Re: [Gen-art] Genart telechat review of draft-ietf-6lo-deadline-time-04

Alissa Cooper <alissa@cooperw.in> Wed, 15 May 2019 20:00 UTC

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From: Alissa Cooper <alissa@cooperw.in>
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Date: Wed, 15 May 2019 16:00:19 -0400
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To: Dale Worley <worley@ariadne.com>
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Subject: Re: [Gen-art] Genart telechat review of draft-ietf-6lo-deadline-time-04
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Dale, thanks for your review. I entered a DISCUSS ballot to sort out the issue you raised about Section 8.

Alissa

> On May 5, 2019, at 10:21 PM, Dale Worley via Datatracker <noreply@ietf.org>; wrote:
> 
> Reviewer: Dale Worley
> Review result: Ready with Issues
> 
> I am the assigned Gen-ART reviewer for this draft. The General Area
> Review Team (Gen-ART) reviews all IETF documents being processed
> by the IESG for the IETF Chair. Please wait for direction from your
> document shepherd or AD before posting a new version of the draft.
> 
> For more information, please see the FAQ at
> 
> <https://trac.ietf.org/trac/gen/wiki/GenArtfaq>;.
> 
> Document:  draft-ietf-6lo-deadline-time-04
> Reviewer:  Dale R. Worley
> Review Date:   2019-05-05
> IETF LC End Date:  2018-12-24
> IESG Telechat date:  2019-05-16
> 
> Summary:
> 
>       This draft is on the right track but has open issues, described
>       in the review.
> 
> There are a number of comments about the exposition that are listed
> below.  I'm sure these can be resolved by the authors.  But there is a
> serious problem with the last 5 paragraphs of section 8,
> "Synchronization Aspects":  they seem to assume that the time
> representation for the Deadline Time and Origination Time values will
> wrap around, that is, that the representation is the absolute value
> modulo the size of the field.  In addition, there is a lack of clarity
> how the new epoch point will be chosen after the value wraps around.
> This seems to contradict the earlier sections of the document which
> speak of the values as if they are always to be considered as absolute
> values on a time scale selected by the TU field, viz., either the NTP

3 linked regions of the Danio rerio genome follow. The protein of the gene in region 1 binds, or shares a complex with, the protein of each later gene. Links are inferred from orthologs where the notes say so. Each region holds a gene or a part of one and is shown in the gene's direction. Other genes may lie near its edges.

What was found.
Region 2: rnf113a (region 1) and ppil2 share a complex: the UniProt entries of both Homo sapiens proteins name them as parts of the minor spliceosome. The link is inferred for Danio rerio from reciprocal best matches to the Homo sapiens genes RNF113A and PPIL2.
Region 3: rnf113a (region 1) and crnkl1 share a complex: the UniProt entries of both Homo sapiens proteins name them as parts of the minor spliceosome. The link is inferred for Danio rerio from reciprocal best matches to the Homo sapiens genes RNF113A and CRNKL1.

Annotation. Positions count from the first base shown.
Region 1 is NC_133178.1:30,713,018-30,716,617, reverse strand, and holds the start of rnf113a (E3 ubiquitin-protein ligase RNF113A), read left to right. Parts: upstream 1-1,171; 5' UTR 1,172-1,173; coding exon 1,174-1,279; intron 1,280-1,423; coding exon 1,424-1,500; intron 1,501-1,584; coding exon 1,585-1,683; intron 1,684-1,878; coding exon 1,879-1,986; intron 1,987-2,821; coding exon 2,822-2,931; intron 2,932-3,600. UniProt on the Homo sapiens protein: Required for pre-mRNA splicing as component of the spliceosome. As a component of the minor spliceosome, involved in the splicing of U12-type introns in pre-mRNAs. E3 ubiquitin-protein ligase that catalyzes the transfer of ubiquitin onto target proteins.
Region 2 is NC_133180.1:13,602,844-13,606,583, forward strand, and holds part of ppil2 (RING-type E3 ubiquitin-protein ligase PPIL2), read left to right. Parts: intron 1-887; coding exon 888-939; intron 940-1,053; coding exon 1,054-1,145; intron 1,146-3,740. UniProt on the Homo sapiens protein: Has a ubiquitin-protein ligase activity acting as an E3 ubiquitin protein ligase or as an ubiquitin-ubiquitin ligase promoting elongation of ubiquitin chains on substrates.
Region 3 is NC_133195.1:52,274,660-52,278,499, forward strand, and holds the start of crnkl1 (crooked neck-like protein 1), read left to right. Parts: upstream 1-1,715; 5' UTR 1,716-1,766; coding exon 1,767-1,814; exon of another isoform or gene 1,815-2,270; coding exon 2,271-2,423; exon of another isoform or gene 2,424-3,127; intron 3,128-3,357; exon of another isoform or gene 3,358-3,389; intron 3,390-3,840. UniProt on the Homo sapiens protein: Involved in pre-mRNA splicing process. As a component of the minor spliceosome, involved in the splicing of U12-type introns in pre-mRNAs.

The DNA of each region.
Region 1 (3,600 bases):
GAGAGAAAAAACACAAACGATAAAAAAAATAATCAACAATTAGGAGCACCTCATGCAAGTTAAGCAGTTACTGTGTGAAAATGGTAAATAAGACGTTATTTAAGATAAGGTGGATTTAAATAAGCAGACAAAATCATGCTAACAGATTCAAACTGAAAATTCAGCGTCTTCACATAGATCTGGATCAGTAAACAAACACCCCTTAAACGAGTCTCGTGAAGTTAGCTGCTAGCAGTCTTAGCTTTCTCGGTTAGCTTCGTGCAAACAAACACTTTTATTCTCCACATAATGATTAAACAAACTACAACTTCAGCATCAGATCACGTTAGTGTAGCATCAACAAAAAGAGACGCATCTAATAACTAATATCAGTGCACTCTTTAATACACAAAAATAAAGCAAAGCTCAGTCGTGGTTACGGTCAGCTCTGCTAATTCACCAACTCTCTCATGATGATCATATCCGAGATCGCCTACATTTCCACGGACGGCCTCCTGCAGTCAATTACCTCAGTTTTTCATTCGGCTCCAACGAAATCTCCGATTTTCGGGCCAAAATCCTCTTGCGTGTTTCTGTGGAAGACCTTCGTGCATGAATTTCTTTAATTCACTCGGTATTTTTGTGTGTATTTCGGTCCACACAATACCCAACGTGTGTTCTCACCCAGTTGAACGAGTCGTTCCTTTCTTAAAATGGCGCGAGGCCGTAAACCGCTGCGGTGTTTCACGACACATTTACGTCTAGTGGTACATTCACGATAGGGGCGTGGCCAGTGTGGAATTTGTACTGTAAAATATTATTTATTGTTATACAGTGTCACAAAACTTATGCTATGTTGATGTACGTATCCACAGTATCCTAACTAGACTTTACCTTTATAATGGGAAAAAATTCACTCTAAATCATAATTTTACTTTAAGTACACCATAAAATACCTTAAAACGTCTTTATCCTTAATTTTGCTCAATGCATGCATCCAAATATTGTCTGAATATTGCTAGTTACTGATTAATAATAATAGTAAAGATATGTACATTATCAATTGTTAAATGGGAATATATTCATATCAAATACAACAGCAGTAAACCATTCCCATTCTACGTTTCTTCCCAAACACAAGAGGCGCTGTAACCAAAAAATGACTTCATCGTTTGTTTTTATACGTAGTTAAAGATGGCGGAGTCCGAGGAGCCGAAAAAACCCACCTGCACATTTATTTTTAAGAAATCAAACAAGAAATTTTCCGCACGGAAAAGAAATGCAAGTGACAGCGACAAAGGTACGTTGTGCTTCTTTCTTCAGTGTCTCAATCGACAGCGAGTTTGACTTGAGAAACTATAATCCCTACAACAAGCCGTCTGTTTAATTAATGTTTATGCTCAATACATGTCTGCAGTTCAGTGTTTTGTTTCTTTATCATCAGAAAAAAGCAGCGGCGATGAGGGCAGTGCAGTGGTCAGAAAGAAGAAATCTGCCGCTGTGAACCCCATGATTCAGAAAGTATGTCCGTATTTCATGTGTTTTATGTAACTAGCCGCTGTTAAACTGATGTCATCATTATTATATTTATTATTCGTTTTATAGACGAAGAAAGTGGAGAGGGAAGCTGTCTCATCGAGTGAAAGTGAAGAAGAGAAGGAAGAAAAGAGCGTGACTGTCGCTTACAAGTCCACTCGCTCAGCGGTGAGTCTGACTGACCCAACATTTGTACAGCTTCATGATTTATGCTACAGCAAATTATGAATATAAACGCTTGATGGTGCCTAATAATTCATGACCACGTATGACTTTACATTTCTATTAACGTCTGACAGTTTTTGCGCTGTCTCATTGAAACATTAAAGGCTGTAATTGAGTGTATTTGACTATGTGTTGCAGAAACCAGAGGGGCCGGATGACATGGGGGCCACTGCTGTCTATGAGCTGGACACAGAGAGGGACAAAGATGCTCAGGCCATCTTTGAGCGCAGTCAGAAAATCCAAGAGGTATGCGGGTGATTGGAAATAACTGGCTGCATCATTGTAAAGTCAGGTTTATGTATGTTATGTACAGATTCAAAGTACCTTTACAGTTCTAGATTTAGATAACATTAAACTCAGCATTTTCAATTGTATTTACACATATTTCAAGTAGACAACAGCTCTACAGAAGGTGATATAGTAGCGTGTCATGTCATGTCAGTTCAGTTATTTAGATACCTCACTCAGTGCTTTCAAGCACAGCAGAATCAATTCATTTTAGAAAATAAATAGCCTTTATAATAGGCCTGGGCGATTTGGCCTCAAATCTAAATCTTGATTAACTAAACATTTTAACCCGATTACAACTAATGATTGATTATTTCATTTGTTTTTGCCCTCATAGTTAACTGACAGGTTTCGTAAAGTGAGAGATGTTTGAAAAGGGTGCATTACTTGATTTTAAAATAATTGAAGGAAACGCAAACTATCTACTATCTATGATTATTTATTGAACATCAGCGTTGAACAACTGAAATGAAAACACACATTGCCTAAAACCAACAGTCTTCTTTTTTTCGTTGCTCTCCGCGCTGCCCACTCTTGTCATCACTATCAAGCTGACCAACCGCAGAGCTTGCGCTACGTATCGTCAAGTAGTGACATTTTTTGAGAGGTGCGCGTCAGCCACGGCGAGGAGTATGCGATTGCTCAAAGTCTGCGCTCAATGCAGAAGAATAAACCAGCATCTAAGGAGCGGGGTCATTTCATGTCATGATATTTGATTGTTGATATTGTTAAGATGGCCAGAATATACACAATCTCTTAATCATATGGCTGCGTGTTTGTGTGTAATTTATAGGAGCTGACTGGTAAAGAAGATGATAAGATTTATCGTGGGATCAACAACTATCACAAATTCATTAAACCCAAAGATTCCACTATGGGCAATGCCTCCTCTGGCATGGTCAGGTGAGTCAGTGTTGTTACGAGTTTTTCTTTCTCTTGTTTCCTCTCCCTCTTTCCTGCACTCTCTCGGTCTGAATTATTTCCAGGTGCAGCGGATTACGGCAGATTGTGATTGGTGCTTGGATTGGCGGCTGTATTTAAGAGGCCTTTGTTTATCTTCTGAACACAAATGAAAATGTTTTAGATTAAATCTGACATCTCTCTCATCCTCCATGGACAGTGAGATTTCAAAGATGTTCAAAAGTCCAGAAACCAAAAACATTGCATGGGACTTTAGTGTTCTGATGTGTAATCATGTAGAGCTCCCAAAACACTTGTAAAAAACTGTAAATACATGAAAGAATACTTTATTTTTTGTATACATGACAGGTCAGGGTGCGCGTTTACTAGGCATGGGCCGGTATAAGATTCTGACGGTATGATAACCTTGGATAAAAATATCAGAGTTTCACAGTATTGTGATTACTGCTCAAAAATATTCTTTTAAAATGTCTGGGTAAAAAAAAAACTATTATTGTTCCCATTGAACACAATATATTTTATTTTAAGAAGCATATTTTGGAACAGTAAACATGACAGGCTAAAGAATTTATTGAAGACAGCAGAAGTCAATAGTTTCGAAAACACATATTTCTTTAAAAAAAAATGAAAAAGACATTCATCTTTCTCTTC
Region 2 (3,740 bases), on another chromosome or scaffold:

> time scale (in seconds) or the network's ASN numbering.
> 
> It's possible that four of these paragraphs are intended to only apply
> to the use of TU = 00, the NTP time scale, and perhaps that usage of
> the header is understood not to be completely specified yet.
> 
> However, the final paragraph discusses TU = 10 (the ASN time scale),
> and claims that wrapping of the DT value is intended.  This is
> relevant to current implementations.
> 
> Some sort of resolution of this is needed; as the document stands it
> is self-inconsistent.  One possible resolution would be to omit these
> paragraphs.
> 
> Nits/editorial comments:
> 
>   3.  6LoRHE Generic Format
> 
>      0                   1
>      0 1 2 3 4 5 6 7 8 9 0 1 2 3 4 5
>     +-+-+-+-+-+-+-+-+-+-+-+-+-+-+-+-+-             ...               -+
>     |1|0|1| Length  |      Type     |                                 |
>     +-+-+-+-+-+-+-+-+-+-+-+-+-+-+-+-+-             ...               -+
>                                      <--          length           -->
> 
>                          Figure 1: 6LoRHE format
> 
>   o  Length: Length of the 6LoRHE expressed in bytes, excluding the
>      first 2 bytes.  This enables a node to skip a 6LoRHE if the Type
>      is not recognized/supported.
> 
>   o  Type (variable length): Type of the 6LoRHE (see Section 7)
> 
> There is a detail of this description which I don't like, and the
> problem seems to be inherited from draft-ietf-roll-routing-dispatch,
> viz., there is a variable-length field in the 6LoRHE, but it's not
> named or described as such in that figure.  The correct way to
> describe the header is:
> 
>      0                   1
>      0 1 2 3 4 5 6 7 8 9 0 1 2 3 4 5
>     +-+-+-+-+-+-+-+-+-+-+-+-+-+-+-+-+-             ...               -+
>     |1|0|1| Length  |      Type     |          ... data ...           |
>     +-+-+-+-+-+-+-+-+-+-+-+-+-+-+-+-+-             ...               -+
>                                      <--          length           -->
> 
>                          Figure 1: 6LoRHE format
> 
>   o  Length: Length of the 6LoRHE expressed in bytes, excluding the
>      first 2 bytes.  This enables a node to skip a 6LoRHE if the Type